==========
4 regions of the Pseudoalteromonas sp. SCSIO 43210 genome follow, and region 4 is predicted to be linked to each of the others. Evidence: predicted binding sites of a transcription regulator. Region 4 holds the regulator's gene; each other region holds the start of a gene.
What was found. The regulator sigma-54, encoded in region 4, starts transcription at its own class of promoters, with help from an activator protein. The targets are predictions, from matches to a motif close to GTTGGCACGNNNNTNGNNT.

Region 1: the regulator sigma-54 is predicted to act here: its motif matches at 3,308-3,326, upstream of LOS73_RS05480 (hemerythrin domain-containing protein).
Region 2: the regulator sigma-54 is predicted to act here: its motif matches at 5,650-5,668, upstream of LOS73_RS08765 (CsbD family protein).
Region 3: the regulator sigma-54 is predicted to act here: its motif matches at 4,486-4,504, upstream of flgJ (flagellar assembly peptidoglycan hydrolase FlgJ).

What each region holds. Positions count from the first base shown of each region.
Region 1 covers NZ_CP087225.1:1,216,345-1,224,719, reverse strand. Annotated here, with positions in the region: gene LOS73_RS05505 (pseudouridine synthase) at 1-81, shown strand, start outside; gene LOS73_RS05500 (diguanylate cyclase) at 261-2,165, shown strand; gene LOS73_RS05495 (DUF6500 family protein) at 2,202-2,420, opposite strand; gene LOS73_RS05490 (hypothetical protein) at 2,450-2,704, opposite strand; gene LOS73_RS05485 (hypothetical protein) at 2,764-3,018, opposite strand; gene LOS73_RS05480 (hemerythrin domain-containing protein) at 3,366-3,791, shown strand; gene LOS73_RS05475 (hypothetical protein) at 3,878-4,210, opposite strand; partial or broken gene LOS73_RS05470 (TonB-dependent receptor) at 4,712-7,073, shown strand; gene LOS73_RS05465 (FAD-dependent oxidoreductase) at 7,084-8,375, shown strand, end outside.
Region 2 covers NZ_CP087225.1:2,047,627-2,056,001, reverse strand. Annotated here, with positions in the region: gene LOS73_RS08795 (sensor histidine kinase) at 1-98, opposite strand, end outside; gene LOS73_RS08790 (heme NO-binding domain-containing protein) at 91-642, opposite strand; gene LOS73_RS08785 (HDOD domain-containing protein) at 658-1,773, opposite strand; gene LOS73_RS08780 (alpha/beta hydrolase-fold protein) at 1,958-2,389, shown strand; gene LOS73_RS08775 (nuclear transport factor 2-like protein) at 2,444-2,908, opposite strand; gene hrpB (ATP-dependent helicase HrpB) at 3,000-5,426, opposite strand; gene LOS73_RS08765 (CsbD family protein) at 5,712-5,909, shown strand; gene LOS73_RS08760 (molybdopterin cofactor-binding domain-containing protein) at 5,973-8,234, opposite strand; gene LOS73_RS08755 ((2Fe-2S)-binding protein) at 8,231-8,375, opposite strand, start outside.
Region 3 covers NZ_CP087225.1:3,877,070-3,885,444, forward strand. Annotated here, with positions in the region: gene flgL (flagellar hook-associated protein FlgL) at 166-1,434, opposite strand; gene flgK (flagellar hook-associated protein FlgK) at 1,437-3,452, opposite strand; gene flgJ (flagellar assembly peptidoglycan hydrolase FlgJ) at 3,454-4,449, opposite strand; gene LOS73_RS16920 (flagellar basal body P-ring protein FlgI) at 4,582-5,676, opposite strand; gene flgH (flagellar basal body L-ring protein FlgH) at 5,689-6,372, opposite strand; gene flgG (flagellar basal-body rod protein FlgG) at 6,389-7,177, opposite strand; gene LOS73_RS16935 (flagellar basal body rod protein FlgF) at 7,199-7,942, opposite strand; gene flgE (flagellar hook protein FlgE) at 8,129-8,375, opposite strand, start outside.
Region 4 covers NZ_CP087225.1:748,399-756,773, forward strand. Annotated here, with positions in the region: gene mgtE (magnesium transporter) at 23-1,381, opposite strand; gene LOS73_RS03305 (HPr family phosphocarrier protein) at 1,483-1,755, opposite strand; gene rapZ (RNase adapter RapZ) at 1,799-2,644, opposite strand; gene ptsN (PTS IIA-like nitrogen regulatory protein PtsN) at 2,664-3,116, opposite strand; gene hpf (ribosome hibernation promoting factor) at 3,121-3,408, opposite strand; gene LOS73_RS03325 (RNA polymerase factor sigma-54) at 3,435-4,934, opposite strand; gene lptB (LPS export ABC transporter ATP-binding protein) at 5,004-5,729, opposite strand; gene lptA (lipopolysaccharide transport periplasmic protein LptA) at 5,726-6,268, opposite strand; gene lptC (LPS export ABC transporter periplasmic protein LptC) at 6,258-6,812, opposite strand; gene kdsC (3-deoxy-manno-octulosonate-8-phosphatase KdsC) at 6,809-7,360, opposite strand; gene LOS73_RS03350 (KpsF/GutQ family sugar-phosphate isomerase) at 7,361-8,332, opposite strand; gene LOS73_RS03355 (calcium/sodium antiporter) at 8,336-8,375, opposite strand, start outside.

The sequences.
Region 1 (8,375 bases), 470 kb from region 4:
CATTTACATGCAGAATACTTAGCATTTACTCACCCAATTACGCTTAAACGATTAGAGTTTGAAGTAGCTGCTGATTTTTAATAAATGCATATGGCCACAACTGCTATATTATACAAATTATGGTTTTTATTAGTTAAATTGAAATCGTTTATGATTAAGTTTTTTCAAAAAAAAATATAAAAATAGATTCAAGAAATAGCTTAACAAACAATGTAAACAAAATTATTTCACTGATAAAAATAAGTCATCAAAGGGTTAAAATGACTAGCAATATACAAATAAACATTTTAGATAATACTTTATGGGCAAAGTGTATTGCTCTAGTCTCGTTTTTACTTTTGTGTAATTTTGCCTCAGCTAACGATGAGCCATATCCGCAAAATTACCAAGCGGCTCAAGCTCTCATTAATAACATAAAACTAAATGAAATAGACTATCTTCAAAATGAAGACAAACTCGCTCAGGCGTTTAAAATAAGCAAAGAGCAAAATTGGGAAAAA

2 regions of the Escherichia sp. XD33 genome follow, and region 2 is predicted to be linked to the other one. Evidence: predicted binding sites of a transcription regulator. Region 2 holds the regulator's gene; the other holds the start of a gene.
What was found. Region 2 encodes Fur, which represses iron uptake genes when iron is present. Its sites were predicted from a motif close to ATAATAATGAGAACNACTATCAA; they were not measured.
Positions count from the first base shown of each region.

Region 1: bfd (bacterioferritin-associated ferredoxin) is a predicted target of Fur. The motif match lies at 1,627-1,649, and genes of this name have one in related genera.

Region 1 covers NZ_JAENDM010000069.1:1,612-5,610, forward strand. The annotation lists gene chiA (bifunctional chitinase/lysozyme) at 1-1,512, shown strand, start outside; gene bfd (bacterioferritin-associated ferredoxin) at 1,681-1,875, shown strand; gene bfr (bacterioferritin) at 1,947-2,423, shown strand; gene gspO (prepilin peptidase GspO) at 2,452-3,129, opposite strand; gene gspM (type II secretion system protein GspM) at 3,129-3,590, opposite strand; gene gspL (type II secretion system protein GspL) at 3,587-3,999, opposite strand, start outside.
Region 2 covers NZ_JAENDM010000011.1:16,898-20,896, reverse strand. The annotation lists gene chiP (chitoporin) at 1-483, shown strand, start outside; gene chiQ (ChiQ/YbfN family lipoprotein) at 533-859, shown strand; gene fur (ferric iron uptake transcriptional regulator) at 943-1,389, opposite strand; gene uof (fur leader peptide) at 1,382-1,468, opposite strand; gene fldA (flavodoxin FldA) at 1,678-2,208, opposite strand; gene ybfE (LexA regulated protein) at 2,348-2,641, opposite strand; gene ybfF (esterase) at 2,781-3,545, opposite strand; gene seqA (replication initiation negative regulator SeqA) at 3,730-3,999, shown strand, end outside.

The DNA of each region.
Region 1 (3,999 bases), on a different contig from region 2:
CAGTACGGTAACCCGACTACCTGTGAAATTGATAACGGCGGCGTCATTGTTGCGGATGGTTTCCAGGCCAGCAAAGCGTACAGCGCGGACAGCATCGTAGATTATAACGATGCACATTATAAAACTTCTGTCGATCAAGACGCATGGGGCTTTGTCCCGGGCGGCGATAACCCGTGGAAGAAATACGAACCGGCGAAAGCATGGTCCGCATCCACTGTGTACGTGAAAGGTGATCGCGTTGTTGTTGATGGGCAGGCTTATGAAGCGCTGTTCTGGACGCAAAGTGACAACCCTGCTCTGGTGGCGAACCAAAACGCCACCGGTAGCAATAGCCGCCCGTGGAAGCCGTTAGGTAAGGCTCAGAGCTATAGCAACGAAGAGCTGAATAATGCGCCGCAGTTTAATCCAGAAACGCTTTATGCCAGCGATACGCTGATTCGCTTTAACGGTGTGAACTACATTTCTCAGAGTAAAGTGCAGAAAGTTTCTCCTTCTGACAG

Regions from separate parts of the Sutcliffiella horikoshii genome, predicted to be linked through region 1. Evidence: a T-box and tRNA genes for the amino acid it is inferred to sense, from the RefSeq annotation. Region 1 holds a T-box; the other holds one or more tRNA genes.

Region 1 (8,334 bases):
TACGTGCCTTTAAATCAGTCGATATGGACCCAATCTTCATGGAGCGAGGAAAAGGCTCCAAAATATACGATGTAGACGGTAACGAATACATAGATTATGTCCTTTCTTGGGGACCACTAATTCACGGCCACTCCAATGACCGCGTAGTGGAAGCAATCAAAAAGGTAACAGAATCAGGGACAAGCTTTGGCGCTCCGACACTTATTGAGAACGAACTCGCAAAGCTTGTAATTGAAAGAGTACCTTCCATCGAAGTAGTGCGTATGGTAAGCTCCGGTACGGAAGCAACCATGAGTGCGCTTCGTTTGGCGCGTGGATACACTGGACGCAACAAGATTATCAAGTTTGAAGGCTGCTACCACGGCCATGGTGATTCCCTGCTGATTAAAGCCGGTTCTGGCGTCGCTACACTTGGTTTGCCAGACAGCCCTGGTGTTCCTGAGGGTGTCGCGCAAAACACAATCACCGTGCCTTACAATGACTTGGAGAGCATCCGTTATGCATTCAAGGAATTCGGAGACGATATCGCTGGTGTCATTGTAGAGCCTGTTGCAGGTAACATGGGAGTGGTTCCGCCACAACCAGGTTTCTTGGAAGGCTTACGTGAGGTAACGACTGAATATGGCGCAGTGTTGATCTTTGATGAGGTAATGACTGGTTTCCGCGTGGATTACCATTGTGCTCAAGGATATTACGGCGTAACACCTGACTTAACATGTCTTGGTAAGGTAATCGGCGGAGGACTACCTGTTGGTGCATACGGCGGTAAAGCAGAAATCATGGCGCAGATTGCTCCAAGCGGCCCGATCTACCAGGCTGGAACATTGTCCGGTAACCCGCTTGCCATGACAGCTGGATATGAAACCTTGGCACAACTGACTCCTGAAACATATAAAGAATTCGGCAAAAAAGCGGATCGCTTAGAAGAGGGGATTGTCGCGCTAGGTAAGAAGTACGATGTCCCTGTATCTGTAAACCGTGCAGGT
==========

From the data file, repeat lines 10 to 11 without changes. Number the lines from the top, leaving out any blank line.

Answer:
Region 4 covers NZ_CP087225.1:748,399-756,773, forward strand. Annotated here, with positions in the region: gene mgtE (magnesium transporter) at 23-1,381, opposite strand; gene LOS73_RS03305 (HPr family phosphocarrier protein) at 1,483-1,755, opposite strand; gene rapZ (RNase adapter RapZ) at 1,799-2,644, opposite strand; gene ptsN (PTS IIA-like nitrogen regulatory protein PtsN) at 2,664-3,116, opposite strand; gene hpf (ribosome hibernation promoting factor) at 3,121-3,408, opposite strand; gene LOS73_RS03325 (RNA polymerase factor sigma-54) at 3,435-4,934, opposite strand; gene lptB (LPS export ABC transporter ATP-binding protein) at 5,004-5,729, opposite strand; gene lptA (lipopolysaccharide transport periplasmic protein LptA) at 5,726-6,268, opposite strand; gene lptC (LPS export ABC transporter periplasmic protein LptC) at 6,258-6,812, opposite strand; gene kdsC (3-deoxy-manno-octulosonate-8-phosphatase KdsC) at 6,809-7,360, opposite strand; gene LOS73_RS03350 (KpsF/GutQ family sugar-phosphate isomerase) at 7,361-8,332, opposite strand; gene LOS73_RS03355 (calcium/sodium antiporter) at 8,336-8,375, opposite strand, start outside.

The sequences.